The Embarkation of the Pilgrims

by: Micaela Arena, Katrina Avilla, Sarbjit Birdi, Samuel Eluto, Max F. Neuman, and Shahdi Qurashi


We began with a formal analysis of the materials, subject, and stylistic school of the painting. We deepened our analysis by comparing artistic symbolism, religious connotations, and historical fact. The analysis was direct rather than comparative vis a vis the artists' other works and other paintings about this theme.
Direct Link to your video (for embedding on a class site or saving on your computer)

| Tagged | Comments Off on The Embarkation of the Pilgrims

MACAULAY SEMINAR I-HOUSE OF PARLIAMENT

by: Jessica Bash, Elijah Maduro, Bryan Laluces, Darya Ryndych


(the reflection is part of the video)
Direct Link to your video (for embedding on a class site or saving on your computer)

| Tagged , , , , | Comments Off on MACAULAY SEMINAR I-HOUSE OF PARLIAMENT

Doges Palace

by: Jessica Jiang, Maryia Shaban


Claude Monet had a signature established in everyone of his paintings. Not only was he an impressionist, but he created emphasis on light in every landscape. In our primary reflection of the painting we discussed point of view first, setting the scene at which the image was remembered on canvas. We analyzed the use of colors and made a point to focus on the details in unison with the entirety of the paining in order to understand it completely. At a second listening, we realized that we could of expanded more on the artist's preferences, his use of shadow and light, his inspiration, and how it was exhibited with paint.
Direct Link to your video (for embedding on a class site or saving on your computer)

| Tagged , , , , , , , | Comments Off on Doges Palace

Number 48 Art Critique

by: Hailey Lam, Julia Duze, & Stephanie Bondietti


During our conversation at the museum, we mainly analyzed what was there in the art piece. Rather than debating the presumed history, we opted to observe only the superficial aspects of the painting. We didn't discuss the significance of each shape or composition of the work, or the juxtaposition of the shapes, but had we the time we would have.
Direct Link to your video (for embedding on a class site or saving on your computer)

| Tagged , , | Comments Off on Number 48 Art Critique

Kiss Me and You’ll Kiss the ‘Lasses

by: Christina Ramos, Frances Shnaidman, Kashaf Syar


We performed a formal analysis of the painting at the Brooklyn Museum which focused primarily on color, lighting, and the historical context of the subject. We took a lot of liberties with our interpretations of the painting and each came away with a different idea. Some of this discourse is represented in our video. If we had more time we could continue to discuss the subject of the painting.
Direct Link to your video (for embedding on a class site or saving on your computer)

| Tagged , , | Comments Off on Kiss Me and You’ll Kiss the ‘Lasses

Macaulay Night at the Museum 2016

by: Alex Jones, Anton Khrystenko, Sarah Ustoyev, Daisy Waltermaurer


We did physical and contextual analysis while we were at the museum. We didn't do historical analysis. We would have liked to have done a more in-depth conversation on the physical, contextual, and historical aspects of the painting. This would have given us a better understanding of what we were looking at.
Direct Link to your video (for embedding on a class site or saving on your computer)

| Tagged , , , , | Comments Off on Macaulay Night at the Museum 2016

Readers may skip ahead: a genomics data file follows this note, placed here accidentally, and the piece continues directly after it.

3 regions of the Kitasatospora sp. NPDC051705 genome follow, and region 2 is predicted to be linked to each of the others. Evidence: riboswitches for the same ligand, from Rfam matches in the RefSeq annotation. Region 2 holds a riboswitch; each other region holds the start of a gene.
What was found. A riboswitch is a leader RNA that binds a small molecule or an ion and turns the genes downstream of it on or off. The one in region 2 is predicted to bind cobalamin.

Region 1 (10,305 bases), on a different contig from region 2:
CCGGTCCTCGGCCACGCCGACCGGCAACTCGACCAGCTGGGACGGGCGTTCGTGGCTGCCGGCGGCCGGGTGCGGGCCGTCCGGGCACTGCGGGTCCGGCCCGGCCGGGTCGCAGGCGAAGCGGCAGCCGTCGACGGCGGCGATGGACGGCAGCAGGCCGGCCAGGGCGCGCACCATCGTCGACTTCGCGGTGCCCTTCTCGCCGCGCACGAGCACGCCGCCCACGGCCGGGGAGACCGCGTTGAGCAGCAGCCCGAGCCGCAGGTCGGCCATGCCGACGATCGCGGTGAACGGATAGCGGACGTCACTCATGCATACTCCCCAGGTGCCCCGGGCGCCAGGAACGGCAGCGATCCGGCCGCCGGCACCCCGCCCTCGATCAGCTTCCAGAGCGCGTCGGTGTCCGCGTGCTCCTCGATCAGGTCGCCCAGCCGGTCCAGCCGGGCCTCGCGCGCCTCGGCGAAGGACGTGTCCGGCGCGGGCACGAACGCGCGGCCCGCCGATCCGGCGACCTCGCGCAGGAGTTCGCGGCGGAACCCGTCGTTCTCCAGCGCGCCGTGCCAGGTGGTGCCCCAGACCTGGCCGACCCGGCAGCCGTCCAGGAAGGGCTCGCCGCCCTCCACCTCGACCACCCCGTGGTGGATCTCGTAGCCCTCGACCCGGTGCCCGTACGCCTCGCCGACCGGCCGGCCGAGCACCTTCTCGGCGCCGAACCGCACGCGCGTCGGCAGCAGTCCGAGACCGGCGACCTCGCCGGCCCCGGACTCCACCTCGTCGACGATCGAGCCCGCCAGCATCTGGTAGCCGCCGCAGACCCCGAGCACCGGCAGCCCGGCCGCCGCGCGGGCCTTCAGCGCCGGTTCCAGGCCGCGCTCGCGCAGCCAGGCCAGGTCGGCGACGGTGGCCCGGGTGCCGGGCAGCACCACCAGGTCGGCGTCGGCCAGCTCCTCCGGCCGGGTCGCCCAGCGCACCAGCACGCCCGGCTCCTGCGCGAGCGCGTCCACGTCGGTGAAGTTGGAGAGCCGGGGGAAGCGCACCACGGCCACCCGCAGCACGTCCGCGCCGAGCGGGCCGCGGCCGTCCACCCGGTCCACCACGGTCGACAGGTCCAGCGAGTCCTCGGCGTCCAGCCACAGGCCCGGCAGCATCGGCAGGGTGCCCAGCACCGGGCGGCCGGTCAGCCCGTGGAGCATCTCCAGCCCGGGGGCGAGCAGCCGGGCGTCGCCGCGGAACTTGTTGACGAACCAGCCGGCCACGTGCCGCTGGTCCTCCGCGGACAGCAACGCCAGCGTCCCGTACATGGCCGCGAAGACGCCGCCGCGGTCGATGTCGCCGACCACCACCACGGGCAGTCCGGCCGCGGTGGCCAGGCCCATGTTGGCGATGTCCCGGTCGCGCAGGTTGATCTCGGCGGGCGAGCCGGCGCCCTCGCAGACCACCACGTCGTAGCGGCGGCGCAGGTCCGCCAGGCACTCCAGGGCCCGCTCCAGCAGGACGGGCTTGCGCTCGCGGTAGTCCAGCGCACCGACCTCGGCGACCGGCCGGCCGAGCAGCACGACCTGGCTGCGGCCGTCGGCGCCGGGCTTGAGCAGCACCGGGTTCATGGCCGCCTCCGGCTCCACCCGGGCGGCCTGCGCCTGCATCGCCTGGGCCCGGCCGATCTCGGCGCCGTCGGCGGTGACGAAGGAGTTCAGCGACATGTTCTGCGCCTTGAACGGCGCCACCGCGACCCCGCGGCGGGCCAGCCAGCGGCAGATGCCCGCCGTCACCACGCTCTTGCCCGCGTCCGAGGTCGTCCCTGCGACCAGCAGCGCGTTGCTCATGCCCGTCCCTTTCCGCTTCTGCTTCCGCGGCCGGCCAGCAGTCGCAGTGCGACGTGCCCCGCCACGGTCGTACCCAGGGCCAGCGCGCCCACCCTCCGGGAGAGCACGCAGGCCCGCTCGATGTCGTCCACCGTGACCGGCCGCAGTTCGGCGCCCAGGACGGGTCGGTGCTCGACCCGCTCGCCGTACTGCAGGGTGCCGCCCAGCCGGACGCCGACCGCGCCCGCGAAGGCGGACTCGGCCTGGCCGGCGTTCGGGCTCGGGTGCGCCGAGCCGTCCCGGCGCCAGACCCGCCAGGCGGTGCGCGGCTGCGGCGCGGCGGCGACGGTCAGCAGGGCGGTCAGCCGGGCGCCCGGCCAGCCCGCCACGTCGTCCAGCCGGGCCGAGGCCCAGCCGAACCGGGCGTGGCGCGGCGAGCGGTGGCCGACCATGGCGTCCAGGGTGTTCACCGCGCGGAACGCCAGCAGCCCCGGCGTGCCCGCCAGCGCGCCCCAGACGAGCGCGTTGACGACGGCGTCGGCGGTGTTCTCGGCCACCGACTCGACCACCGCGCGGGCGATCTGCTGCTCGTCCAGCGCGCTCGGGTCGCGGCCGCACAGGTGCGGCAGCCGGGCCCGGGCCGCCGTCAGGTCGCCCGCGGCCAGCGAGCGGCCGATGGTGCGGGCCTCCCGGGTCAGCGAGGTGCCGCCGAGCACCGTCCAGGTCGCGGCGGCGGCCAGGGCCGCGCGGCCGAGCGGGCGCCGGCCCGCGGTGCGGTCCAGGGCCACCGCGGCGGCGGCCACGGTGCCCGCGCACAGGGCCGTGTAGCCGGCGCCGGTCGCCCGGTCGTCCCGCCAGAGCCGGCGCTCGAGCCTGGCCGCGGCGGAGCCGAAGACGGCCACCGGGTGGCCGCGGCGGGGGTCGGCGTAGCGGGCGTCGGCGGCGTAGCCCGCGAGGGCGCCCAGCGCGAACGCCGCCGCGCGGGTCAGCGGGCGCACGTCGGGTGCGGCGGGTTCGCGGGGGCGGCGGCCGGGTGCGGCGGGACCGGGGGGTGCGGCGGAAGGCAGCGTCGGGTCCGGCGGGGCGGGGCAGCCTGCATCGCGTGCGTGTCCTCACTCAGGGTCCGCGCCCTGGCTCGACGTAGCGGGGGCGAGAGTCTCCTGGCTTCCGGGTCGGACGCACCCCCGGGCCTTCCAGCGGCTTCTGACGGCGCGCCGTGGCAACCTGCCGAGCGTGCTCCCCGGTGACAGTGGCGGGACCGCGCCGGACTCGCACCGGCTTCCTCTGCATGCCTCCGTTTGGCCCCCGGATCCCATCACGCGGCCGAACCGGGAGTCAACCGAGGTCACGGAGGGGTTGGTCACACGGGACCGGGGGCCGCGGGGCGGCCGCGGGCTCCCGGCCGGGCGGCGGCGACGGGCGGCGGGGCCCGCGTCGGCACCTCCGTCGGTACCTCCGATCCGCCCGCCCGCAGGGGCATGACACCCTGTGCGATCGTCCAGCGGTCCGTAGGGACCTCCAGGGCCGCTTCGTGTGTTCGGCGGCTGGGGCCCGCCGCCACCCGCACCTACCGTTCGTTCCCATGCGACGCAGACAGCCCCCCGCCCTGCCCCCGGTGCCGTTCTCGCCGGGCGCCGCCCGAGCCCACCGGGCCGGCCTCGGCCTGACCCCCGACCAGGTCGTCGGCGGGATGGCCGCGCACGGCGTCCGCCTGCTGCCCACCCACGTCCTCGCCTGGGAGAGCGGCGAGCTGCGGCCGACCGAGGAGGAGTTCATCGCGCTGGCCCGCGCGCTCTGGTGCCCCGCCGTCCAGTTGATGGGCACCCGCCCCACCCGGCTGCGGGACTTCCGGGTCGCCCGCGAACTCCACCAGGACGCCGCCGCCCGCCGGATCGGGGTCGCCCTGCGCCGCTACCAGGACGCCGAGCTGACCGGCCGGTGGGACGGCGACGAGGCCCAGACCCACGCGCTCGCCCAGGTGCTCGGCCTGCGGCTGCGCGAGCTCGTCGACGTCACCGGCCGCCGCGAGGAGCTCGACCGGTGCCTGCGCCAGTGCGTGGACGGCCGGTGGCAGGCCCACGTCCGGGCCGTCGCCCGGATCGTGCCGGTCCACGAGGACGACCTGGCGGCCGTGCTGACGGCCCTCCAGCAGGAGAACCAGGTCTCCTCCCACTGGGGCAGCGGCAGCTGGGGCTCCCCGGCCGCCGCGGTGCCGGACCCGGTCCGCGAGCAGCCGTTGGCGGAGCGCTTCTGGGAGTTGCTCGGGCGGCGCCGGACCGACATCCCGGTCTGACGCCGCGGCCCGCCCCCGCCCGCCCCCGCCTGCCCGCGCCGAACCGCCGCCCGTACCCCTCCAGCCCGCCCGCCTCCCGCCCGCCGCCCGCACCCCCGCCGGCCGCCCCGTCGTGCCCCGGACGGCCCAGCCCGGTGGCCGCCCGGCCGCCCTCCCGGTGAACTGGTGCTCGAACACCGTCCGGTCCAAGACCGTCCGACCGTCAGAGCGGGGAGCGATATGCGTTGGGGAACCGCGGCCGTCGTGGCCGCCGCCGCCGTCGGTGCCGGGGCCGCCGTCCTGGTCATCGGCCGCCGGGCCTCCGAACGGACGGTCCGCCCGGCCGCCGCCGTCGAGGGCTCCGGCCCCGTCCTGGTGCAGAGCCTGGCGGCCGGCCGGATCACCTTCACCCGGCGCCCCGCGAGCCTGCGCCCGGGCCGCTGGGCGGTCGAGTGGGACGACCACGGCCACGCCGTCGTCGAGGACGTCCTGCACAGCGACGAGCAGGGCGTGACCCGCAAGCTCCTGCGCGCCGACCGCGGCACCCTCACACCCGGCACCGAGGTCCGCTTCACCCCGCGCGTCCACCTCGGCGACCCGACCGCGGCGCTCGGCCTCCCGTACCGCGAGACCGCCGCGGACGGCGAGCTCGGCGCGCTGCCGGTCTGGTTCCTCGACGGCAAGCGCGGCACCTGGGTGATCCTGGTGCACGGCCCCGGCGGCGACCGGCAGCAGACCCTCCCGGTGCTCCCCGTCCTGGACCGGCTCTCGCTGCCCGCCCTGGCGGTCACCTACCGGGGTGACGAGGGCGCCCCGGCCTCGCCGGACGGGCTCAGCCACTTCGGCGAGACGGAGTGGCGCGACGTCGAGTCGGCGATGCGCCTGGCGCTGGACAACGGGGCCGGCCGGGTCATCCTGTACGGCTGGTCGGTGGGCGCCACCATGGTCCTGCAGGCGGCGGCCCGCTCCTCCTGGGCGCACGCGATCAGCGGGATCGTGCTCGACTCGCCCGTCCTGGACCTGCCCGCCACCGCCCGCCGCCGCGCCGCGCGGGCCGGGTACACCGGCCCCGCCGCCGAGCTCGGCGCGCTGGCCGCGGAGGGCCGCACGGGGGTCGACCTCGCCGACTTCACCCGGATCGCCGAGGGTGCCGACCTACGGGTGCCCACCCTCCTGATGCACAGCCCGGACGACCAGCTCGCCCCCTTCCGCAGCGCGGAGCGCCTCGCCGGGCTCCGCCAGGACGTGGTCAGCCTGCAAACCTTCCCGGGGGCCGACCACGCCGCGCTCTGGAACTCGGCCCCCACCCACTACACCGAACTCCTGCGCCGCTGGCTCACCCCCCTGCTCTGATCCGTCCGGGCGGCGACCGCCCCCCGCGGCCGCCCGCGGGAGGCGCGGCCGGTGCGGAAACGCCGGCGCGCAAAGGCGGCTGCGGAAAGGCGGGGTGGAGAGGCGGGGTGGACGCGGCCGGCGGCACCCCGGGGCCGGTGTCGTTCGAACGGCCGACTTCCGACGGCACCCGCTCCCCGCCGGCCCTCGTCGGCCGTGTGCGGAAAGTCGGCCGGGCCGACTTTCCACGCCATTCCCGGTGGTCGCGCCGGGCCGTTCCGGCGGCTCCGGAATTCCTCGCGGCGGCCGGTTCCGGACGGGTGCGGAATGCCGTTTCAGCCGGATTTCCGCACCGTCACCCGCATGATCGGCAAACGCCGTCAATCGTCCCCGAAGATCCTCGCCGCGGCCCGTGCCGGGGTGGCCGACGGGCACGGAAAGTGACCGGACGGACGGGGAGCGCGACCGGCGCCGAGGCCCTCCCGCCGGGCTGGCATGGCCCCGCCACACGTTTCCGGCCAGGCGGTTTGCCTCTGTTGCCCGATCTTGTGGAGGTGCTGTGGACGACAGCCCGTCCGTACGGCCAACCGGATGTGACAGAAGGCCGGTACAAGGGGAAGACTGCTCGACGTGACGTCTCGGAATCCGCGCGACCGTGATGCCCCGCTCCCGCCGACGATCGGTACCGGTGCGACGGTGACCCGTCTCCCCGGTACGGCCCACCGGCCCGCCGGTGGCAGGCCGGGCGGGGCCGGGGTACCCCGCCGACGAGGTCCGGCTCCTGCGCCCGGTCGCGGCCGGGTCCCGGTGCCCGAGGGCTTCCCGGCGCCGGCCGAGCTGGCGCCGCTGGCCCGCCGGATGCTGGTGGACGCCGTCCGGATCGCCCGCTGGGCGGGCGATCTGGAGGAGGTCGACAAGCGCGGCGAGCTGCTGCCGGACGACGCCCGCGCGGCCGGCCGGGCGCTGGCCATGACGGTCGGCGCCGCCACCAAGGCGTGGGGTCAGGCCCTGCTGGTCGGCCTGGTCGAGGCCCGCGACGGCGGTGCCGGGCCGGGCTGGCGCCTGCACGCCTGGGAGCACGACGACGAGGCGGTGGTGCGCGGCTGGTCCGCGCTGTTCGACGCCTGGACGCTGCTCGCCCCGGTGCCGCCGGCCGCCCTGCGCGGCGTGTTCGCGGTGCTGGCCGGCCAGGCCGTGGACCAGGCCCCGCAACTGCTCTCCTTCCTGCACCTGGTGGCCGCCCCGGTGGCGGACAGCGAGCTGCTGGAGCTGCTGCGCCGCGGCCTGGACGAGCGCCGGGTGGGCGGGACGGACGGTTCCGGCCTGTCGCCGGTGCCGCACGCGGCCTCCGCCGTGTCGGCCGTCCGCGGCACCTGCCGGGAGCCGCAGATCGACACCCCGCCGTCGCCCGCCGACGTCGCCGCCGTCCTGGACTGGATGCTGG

Nydia by Randolph Rogers

by: Sabrina Abrahim, Sarah Coopersmith and Yola Haber


We really looked deeply into Roger's sculpture. We described, interrogated, analyzed the formal properties and talked about the content, historical context and the artist's intentions in creating Nydia. If we had more time, we would have talked more about the purpose and the materials used in the sculpture.
Direct Link to your video (for embedding on a class site or saving on your computer)

| Tagged , , , , , , , , , , , | Comments Off on Nydia by Randolph Rogers

Fang Crow Fruit/ Pilgun Yoon

by: Daniel Kruglyak, James Demiro, Hamza Khilji, Phillip Salmo


We focused on Description, Interrogation, Formal Properties, Historical Context and Artist's Intentions/ Interpretation. We would to focus more on subject matter/ content.
Direct Link to your video (for embedding on a class site or saving on your computer)

| Tagged , | Comments Off on Fang Crow Fruit/ Pilgun Yoon

An Out-of-Doors Study

by: Claudine Guerra, Emily Tepe, Simona Popa


We did all of the specified types of analysis with the exception of historical context. If we had more time, we would've tried to analyze the historical background more and tried to decipher more of the artist's meaning. We went into depth regarding description and formal properties, specifically the colors, lines, brush strokes, and general composition of the painting.
Direct Link to your video (for embedding on a class site or saving on your computer)

| Tagged , , , , , , | Comments Off on An Out-of-Doors Study

Brooklyn Museum- Analysis of Egyptian Exhibit

by: Prashanth Thomas, Yasa Syed, Olga Pinkhasov


During our time at the museum, our analyses focused on the description, formal properties, and historical context of the art. We also included some interrogation, as we were questioning the pieces we were viewing. Our descriptions were slightly lacking artist's intention. With more time, it would be great if we could extend the analysis into what the artist was trying to communicate with the audience and connect that to what we learned. Overall, the Brooklyn Museum was a great experience and we definitely learned about art and ourselves throughout this experience.
Direct Link to your video (for embedding on a class site or saving on your computer)

| Tagged , , , | Comments Off on Brooklyn Museum- Analysis of Egyptian Exhibit